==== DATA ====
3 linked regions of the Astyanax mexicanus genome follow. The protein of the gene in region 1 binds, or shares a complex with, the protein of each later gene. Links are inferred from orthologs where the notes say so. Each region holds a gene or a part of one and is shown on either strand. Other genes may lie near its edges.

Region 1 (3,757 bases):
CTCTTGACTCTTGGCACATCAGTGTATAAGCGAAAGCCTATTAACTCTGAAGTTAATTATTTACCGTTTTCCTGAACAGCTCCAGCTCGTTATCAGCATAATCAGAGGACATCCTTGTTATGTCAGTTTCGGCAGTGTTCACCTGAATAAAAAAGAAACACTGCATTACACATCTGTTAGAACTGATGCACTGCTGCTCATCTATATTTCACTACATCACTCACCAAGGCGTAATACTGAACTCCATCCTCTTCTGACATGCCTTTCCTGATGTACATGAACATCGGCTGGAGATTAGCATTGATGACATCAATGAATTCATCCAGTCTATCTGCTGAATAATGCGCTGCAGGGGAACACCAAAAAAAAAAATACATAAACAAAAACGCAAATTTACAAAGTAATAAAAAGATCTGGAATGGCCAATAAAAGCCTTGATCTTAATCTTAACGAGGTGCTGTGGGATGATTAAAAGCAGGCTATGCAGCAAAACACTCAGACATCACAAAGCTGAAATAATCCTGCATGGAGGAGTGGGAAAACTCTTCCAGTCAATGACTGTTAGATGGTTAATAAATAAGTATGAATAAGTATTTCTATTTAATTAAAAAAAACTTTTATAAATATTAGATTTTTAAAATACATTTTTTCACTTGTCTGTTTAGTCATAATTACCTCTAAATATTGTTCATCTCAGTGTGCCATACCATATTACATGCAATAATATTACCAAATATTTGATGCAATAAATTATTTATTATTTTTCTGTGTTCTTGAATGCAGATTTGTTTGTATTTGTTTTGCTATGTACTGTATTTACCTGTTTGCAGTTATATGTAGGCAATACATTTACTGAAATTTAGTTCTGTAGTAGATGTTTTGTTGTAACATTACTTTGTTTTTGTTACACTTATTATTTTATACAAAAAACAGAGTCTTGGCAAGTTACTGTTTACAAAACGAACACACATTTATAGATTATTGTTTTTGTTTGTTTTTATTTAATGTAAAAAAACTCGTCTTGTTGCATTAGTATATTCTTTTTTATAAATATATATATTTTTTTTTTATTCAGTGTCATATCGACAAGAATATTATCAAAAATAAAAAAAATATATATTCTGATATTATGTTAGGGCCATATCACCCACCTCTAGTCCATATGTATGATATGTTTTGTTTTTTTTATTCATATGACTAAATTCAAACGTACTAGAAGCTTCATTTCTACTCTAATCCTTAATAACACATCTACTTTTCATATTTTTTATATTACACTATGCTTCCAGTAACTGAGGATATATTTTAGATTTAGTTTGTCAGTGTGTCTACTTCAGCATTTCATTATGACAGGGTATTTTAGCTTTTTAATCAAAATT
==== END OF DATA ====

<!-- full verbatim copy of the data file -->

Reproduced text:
3 linked regions of the Astyanax mexicanus genome follow. The protein of the gene in region 1 binds, or shares a complex with, the protein of each later gene. Links are inferred from orthologs where the notes say so. Each region holds a gene or a part of one and is shown on either strand. Other genes may lie near its edges.

Region 1 (3,757 bases):
CTCTTGACTCTTGGCACATCAGTGTATAAGCGAAAGCCTATTAACTCTGAAGTTAATTATTTACCGTTTTCCTGAACAGCTCCAGCTCGTTATCAGCATAATCAGAGGACATCCTTGTTATGTCAGTTTCGGCAGTGTTCACCTGAATAAAAAAGAAACACTGCATTACACATCTGTTAGAACTGATGCACTGCTGCTCATCTATATTTCACTACATCACTCACCAAGGCGTAATACTGAACTCCATCCTCTTCTGACATGCCTTTCCTGATGTACATGAACATCGGCTGGAGATTAGCATTGATGACATCAATGAATTCATCCAGTCTATCTGCTGAATAATGCGCTGCAGGGGAACACCAAAAAAAAAAATACATAAACAAAAACGCAAATTTACAAAGTAATAAAAAGATCTGGAATGGCCAATAAAAGCCTTGATCTTAATCTTAACGAGGTGCTGTGGGATGATTAAAAGCAGGCTATGCAGCAAAACACTCAGACATCACAAAGCTGAAATAATCCTGCATGGAGGAGTGGGAAAACTCTTCCAGTCAATGACTGTTAGATGGTTAATAAATAAGTATGAATAAGTATTTCTATTTAATTAAAAAAAACTTTTATAAATATTAGATTTTTAAAATACATTTTTTCACTTGTCTGTTTAGTCATAATTACCTCTAAATATTGTTCATCTCAGTGTGCCATACCATATTACATGCAATAATATTACCAAATATTTGATGCAATAAATTATTTATTATTTTTCTGTGTTCTTGAATGCAGATTTGTTTGTATTTGTTTTGCTATGTACTGTATTTACCTGTTTGCAGTTATATGTAGGCAATACATTTACTGAAATTTAGTTCTGTAGTAGATGTTTTGTTGTAACATTACTTTGTTTTTGTTACACTTATTATTTTATACAAAAAACAGAGTCTTGGCAAGTTACTGTTTACAAAACGAACACACATTTATAGATTATTGTTTTTGTTTGTTTTTATTTAATGTAAAAAAACTCGTCTTGTTGCATTAGTATATTCTTTTTTATAAATATATATATTTTTTTTTTATTCAGTGTCATATCGACAAGAATATTATCAAAAATAAAAAAAATATATATTCTGATATTATGTTAGGGCCATATCACCCACCTCTAGTCCATATGTATGATATGTTTTGTTTTTTTTATTCATATGACTAAATTCAAACGTACTAGAAGCTTCATTTCTACTCTAATCCTTAATAACACATCTACTTTTCATATTTTTTATATTACACTATGCTTCCAGTAACTGAGGATATATTTTAGATTTAGTTTGTCAGTGTGTCTACTTCAGCATTTCATTATGACAGGGTATTTTAGCTTTTTAATCAAAATT